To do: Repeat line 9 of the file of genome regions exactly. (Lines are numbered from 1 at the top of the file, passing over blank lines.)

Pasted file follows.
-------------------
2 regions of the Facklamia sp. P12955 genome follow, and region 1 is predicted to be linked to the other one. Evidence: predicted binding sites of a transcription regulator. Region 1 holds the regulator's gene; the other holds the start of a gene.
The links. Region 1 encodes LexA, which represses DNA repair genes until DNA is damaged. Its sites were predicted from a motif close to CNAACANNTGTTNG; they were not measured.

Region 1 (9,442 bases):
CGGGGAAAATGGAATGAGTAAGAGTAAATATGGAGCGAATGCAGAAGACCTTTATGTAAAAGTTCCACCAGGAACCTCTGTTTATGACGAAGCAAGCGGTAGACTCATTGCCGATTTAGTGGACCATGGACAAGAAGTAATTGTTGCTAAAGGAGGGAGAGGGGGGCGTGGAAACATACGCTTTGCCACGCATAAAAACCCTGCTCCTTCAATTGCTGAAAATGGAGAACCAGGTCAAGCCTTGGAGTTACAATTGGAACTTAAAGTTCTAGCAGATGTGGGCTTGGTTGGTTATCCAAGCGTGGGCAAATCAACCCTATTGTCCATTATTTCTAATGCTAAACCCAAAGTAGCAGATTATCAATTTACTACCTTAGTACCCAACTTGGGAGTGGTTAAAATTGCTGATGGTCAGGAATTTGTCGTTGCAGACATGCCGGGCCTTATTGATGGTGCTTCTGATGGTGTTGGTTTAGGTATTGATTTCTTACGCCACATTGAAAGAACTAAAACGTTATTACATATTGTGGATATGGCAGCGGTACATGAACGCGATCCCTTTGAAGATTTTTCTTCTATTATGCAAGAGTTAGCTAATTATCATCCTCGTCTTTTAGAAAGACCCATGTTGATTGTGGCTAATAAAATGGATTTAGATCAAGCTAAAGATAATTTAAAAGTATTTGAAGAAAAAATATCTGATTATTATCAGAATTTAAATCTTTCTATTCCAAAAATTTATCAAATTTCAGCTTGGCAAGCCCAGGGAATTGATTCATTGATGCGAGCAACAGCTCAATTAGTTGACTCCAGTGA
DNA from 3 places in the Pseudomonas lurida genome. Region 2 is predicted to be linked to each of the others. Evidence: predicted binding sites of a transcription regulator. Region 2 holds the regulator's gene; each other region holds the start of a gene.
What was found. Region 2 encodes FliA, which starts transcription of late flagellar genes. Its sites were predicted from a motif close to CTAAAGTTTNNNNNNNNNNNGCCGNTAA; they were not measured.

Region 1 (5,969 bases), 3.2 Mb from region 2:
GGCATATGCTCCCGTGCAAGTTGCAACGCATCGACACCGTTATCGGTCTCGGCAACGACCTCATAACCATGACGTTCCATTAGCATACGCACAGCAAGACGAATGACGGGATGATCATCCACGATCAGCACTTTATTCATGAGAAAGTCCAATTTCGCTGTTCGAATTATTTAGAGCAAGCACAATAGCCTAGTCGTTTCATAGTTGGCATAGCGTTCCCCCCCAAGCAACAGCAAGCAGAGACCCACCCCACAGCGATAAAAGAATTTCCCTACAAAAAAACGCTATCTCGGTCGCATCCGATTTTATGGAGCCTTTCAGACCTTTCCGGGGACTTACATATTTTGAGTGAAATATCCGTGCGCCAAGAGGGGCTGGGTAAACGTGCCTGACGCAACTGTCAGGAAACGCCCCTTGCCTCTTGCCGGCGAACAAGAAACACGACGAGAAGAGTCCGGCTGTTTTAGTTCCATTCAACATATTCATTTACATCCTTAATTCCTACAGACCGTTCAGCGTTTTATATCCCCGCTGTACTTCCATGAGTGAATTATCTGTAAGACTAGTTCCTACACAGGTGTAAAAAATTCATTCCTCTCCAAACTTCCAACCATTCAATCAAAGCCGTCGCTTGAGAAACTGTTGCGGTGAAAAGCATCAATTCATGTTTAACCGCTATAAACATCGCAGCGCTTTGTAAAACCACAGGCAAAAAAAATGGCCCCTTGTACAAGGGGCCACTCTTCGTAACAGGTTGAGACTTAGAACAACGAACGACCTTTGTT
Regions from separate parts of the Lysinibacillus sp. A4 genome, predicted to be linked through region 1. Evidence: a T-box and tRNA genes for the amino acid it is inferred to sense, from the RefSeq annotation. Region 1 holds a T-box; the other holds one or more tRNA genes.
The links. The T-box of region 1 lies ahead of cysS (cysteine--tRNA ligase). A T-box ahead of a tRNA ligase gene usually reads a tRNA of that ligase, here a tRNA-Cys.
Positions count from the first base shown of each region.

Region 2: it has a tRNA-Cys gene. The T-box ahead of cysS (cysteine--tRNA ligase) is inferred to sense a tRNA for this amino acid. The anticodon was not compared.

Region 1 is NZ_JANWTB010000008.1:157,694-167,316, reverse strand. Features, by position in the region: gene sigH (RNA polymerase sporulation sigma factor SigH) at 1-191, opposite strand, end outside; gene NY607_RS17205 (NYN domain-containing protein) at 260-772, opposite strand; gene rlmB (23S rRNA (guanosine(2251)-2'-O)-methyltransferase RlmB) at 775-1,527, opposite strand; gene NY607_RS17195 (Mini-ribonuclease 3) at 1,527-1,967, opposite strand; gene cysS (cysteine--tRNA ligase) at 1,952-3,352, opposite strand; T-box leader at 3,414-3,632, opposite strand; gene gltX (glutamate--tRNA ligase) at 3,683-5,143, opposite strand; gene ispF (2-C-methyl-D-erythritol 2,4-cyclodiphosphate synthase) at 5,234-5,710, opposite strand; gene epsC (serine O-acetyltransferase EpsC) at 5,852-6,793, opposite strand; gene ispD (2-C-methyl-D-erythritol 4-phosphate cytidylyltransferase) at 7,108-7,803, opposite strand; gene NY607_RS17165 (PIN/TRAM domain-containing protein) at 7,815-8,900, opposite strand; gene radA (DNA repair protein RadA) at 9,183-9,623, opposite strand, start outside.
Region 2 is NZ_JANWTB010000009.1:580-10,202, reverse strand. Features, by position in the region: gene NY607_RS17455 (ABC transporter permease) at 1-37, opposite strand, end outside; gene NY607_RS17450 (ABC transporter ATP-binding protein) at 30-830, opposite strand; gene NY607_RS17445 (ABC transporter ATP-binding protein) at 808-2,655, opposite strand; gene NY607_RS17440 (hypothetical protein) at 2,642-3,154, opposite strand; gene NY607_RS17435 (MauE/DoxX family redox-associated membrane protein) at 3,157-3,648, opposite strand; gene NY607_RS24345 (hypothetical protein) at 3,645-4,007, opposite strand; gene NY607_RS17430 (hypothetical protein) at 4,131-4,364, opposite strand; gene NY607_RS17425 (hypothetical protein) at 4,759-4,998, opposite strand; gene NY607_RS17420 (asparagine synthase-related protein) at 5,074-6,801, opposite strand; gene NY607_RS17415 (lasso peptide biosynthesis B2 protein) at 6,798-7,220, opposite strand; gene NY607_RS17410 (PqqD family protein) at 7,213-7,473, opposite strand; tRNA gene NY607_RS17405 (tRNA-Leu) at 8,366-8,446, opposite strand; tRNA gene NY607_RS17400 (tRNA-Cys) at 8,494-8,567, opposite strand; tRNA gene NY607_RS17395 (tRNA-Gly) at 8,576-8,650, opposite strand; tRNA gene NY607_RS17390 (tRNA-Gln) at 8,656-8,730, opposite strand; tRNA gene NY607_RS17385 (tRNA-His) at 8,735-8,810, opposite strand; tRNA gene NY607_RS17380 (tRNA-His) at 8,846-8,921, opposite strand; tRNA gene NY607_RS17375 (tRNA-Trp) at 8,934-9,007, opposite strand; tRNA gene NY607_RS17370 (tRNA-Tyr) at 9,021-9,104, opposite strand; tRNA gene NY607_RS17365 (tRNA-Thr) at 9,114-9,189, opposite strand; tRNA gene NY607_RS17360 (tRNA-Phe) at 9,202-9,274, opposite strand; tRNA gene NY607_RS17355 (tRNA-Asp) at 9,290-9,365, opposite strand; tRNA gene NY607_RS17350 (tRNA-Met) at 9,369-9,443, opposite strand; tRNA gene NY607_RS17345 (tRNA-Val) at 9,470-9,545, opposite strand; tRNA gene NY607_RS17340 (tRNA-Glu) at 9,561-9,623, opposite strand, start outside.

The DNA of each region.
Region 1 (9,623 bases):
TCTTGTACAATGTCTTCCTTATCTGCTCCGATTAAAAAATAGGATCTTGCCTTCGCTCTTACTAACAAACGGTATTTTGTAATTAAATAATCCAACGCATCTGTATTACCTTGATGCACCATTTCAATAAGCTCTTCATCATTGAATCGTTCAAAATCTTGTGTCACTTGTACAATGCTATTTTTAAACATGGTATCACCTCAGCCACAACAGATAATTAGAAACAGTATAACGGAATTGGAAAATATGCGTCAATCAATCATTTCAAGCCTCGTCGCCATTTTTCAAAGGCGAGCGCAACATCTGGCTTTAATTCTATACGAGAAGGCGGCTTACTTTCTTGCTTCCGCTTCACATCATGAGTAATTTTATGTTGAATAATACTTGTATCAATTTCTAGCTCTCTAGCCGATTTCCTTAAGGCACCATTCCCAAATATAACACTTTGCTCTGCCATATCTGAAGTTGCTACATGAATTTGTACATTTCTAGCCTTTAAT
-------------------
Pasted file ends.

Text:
Regions from separate parts of the Lysinibacillus sp. A4 genome, predicted to be linked through region 1. Evidence: a T-box and tRNA genes for the amino acid it is inferred to sense, from the RefSeq annotation. Region 1 holds a T-box; the other holds one or more tRNA genes.